Self-esteem has even less going for it than confidence. At least confidence has to do with something measurable. Self-esteem is all about how you feel about yourself, about feeling just dandy about yourself. If over-confidence is all about being hard then self-esteem is all about mushy-gushy feelings and loving yourself for the special snowflake you are. Now, this self-esteem thing was the unfortunate after-birth of the positive psychology movement which developed as a means of studying what made life worth living for us meat machines and how to best enjoy our meaty, juicy existence. However, as per usual, things got way out of hand. All of a sudden, love wasn’t all you needed, just self-esteem. Your life sucks, it’s because you’re lacking self-esteem. You suck, just believe that you don’t suck! It’s magic, bitch!

You see this magic shit coming out of my hands? Your reason and rationality got nothing on me!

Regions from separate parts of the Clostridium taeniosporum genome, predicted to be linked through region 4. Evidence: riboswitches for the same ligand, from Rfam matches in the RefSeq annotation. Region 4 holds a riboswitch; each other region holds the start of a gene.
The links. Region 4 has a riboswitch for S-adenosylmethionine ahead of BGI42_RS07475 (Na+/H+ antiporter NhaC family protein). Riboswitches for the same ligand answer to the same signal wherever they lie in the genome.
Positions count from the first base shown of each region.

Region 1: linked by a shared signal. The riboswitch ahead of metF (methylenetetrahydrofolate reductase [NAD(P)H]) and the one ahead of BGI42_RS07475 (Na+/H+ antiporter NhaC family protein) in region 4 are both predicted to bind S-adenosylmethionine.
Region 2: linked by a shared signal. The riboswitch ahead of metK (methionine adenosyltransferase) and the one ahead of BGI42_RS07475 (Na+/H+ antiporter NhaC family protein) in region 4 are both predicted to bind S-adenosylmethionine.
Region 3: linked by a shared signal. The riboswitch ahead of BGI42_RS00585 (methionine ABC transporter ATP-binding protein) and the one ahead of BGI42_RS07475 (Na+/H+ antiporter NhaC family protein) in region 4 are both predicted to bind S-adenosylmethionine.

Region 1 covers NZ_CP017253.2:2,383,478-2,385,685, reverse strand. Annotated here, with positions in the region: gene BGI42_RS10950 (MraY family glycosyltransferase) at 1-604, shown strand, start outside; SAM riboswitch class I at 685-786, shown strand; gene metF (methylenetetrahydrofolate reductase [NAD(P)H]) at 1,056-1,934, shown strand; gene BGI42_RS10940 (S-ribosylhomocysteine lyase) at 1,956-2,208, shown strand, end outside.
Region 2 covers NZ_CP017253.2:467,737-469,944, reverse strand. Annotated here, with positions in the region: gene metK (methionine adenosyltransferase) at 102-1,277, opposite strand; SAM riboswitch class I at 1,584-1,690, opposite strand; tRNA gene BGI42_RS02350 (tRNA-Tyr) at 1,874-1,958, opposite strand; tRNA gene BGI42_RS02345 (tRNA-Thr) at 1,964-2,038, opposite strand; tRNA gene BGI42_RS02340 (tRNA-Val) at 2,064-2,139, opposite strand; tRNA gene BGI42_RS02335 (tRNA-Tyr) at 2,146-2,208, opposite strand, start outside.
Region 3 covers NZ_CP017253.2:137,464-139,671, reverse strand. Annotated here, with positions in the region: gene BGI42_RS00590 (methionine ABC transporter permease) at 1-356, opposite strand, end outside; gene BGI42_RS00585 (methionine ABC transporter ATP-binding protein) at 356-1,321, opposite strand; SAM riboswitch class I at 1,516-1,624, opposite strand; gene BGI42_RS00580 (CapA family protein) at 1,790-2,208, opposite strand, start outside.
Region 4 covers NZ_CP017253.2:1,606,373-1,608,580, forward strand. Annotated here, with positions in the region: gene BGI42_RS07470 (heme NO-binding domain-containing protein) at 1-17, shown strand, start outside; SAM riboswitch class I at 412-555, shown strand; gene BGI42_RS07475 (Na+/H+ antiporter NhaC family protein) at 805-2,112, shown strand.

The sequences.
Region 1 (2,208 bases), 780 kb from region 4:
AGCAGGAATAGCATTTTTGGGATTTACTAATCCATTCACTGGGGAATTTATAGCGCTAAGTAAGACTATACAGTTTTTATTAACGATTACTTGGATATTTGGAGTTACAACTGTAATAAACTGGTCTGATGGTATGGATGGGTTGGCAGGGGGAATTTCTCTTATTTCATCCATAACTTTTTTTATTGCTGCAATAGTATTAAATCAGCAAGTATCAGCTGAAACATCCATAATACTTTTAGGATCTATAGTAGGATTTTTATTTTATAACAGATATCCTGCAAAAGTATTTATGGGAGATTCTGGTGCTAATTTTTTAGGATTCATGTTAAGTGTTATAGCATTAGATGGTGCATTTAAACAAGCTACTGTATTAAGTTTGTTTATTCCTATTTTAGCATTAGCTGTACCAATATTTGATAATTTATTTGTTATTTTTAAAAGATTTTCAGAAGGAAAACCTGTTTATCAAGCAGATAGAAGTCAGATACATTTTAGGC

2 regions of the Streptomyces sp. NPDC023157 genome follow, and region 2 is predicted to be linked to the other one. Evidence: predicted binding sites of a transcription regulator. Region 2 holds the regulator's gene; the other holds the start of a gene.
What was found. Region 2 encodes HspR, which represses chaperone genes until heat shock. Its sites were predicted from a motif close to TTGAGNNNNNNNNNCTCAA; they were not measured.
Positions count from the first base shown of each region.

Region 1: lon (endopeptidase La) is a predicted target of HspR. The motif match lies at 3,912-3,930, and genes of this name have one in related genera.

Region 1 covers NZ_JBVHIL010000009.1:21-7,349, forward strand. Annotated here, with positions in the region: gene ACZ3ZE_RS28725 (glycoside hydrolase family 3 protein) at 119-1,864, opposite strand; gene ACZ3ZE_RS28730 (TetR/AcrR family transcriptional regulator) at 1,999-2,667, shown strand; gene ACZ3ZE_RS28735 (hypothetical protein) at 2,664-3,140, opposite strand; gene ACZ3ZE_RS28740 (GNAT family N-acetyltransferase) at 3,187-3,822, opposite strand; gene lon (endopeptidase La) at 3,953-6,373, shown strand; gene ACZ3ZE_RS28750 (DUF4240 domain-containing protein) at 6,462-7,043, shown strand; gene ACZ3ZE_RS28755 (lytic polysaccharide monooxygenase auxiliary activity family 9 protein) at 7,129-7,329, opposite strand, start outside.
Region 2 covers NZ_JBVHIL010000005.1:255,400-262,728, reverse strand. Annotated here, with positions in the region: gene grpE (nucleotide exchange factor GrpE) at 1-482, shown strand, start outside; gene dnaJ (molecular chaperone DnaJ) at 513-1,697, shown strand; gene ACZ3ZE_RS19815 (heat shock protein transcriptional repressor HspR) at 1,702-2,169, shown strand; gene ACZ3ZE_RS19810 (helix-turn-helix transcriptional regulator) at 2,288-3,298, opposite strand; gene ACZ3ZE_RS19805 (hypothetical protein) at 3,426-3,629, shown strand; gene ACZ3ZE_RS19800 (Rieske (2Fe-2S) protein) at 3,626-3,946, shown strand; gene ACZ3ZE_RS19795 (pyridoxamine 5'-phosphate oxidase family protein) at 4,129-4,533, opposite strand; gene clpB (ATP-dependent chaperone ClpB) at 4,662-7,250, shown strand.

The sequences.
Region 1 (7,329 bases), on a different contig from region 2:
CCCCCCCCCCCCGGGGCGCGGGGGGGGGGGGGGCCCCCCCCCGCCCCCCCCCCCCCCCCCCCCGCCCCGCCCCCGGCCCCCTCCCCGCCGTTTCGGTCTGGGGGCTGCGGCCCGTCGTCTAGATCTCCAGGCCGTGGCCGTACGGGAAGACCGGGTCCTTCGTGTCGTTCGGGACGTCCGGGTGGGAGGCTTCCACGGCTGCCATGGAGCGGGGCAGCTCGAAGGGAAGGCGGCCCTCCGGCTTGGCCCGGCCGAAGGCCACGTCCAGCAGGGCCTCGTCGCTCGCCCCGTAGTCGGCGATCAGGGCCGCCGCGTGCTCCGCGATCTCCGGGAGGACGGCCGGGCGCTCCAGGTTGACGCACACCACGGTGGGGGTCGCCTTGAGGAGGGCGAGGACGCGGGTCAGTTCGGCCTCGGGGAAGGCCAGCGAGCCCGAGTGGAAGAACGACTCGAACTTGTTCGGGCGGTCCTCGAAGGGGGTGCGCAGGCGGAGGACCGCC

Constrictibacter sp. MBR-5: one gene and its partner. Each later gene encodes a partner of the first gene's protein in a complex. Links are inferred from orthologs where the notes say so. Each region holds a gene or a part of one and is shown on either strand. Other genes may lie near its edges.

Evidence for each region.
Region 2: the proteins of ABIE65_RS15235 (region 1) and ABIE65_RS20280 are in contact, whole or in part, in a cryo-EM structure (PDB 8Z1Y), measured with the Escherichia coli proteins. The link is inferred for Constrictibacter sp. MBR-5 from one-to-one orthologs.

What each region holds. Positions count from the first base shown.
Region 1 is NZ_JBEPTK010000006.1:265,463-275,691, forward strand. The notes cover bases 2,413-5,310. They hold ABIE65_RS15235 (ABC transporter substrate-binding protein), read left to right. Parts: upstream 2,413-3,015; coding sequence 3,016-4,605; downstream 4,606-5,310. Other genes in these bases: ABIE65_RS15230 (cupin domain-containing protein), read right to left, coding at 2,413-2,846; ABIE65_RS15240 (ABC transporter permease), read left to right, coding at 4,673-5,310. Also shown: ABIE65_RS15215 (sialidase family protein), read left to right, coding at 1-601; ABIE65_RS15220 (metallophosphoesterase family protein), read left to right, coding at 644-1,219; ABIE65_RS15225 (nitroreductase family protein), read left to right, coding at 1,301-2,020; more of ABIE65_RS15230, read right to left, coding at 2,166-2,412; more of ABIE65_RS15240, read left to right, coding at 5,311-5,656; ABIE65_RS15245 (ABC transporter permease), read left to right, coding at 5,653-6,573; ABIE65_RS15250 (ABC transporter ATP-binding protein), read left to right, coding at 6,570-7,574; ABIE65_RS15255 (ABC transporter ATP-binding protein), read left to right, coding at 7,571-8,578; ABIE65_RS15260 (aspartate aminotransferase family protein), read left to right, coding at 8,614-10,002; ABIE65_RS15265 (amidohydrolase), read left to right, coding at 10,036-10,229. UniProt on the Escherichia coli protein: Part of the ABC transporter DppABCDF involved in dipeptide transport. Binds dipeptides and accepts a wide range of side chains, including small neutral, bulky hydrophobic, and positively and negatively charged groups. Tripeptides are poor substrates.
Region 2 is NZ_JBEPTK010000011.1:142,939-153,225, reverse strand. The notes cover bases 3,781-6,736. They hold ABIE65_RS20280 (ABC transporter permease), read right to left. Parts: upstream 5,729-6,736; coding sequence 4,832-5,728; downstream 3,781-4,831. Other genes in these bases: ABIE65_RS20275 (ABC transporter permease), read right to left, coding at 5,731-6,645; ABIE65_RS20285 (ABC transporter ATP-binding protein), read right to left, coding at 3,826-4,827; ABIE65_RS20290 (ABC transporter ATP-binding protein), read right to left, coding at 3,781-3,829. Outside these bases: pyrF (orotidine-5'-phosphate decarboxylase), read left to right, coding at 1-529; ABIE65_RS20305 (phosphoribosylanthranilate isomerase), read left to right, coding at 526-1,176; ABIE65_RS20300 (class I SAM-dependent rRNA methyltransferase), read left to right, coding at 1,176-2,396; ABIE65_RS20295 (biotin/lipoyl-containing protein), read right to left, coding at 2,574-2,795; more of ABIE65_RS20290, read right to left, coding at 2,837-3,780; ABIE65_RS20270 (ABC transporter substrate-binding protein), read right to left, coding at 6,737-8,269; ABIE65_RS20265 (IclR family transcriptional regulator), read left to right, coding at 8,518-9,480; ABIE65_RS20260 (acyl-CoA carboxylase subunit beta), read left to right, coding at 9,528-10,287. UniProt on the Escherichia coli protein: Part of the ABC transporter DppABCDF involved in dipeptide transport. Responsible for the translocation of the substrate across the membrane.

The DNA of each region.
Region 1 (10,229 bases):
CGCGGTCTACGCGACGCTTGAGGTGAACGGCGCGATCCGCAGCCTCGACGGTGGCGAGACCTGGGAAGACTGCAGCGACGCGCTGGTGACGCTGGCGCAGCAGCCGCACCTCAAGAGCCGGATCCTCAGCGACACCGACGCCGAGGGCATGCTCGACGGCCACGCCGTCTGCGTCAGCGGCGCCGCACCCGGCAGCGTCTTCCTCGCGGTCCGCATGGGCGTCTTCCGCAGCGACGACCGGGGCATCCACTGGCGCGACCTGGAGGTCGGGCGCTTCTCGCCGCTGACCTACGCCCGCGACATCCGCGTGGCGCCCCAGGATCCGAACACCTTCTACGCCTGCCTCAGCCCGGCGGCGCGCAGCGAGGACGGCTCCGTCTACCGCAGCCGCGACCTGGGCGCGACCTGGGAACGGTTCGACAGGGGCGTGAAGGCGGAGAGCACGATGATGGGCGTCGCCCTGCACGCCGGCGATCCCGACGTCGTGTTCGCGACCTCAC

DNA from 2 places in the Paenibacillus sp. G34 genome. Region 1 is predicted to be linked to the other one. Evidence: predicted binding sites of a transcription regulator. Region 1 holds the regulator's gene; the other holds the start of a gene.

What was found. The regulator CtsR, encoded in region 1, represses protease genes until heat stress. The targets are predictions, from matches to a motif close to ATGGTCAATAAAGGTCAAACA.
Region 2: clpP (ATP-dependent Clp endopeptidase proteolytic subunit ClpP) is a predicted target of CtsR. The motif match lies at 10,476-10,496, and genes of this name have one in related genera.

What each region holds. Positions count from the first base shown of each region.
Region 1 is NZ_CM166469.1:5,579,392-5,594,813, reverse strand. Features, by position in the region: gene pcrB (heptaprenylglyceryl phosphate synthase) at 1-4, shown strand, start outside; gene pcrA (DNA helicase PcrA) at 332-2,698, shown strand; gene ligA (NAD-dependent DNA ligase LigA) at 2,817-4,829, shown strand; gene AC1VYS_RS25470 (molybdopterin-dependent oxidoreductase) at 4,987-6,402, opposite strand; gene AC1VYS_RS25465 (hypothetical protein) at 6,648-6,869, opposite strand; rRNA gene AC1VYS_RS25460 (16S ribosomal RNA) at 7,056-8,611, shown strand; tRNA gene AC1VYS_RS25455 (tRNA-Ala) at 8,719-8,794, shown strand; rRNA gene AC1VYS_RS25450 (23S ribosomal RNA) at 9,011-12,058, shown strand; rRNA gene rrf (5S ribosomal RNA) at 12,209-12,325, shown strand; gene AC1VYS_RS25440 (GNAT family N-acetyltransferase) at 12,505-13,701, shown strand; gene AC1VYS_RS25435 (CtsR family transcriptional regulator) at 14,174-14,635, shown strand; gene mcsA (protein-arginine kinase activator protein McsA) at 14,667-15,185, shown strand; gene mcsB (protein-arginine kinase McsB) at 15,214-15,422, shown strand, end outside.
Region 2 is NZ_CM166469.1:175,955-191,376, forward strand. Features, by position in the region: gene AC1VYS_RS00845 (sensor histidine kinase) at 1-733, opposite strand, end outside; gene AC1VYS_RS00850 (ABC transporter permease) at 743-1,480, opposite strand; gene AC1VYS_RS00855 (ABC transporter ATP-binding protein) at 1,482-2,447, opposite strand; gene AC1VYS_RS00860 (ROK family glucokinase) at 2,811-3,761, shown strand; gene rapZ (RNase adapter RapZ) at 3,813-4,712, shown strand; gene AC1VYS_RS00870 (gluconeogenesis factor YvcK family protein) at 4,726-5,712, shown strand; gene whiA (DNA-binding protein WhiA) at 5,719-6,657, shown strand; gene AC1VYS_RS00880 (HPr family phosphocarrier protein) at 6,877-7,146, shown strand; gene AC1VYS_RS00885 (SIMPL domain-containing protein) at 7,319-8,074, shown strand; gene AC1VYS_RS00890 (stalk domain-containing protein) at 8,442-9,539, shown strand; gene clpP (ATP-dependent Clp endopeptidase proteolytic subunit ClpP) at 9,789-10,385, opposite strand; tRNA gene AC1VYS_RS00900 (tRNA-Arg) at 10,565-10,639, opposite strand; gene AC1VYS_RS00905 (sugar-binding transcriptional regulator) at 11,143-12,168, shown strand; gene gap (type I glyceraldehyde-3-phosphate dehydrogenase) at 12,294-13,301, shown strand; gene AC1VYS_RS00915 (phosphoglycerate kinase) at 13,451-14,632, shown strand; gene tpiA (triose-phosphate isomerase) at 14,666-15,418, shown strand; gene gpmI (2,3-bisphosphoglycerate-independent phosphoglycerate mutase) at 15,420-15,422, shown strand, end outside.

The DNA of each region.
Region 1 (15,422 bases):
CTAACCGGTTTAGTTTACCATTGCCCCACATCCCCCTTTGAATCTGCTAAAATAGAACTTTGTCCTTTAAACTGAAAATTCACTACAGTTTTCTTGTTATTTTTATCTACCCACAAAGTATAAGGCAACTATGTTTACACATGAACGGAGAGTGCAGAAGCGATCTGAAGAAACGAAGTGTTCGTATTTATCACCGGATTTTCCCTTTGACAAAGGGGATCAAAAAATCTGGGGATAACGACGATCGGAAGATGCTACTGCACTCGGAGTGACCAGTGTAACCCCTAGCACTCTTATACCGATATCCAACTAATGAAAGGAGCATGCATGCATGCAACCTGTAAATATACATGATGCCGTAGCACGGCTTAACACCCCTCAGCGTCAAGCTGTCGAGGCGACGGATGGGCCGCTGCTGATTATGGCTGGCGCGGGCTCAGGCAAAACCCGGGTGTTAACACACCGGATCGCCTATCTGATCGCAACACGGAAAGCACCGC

But, like energy fields, fairy folk, and ab-master machines, things did not work as advertised. Turns out that when students were given a heavy dose of self-esteem therapy, they didn’t get any smarter. Crime didn’t magically go down. If anything, the worst of us actually already felt pretty damn good about themselves. (Slater, 2002). Is it any wonder why? Self-esteem, used in this way, is not contingent on reality. When functioning correctly, self-esteem is a result of not sucking and doing things well or at least not terribly. It does not work in reverse. You earn self-esteem. But when we feel good for no reason about ourselves, it short-circuits the process and plunges us into a fantasy world, a psychosis where we believe we are better than we are, even in the face of mounds of contradictory evidence. It’s entirely possible for everything you touch to go to shit and still have the self-esteem of a God-King. You could be an unmitigated, continent sized asshole but to you, through your dishonest perceptions, you are some kind of unholy hybridization of Mother Theresa, Ghandi, Willy Wonka, and The Giving Tree. In case you’re not seeing how wrong all of this is and why, allow me to explain.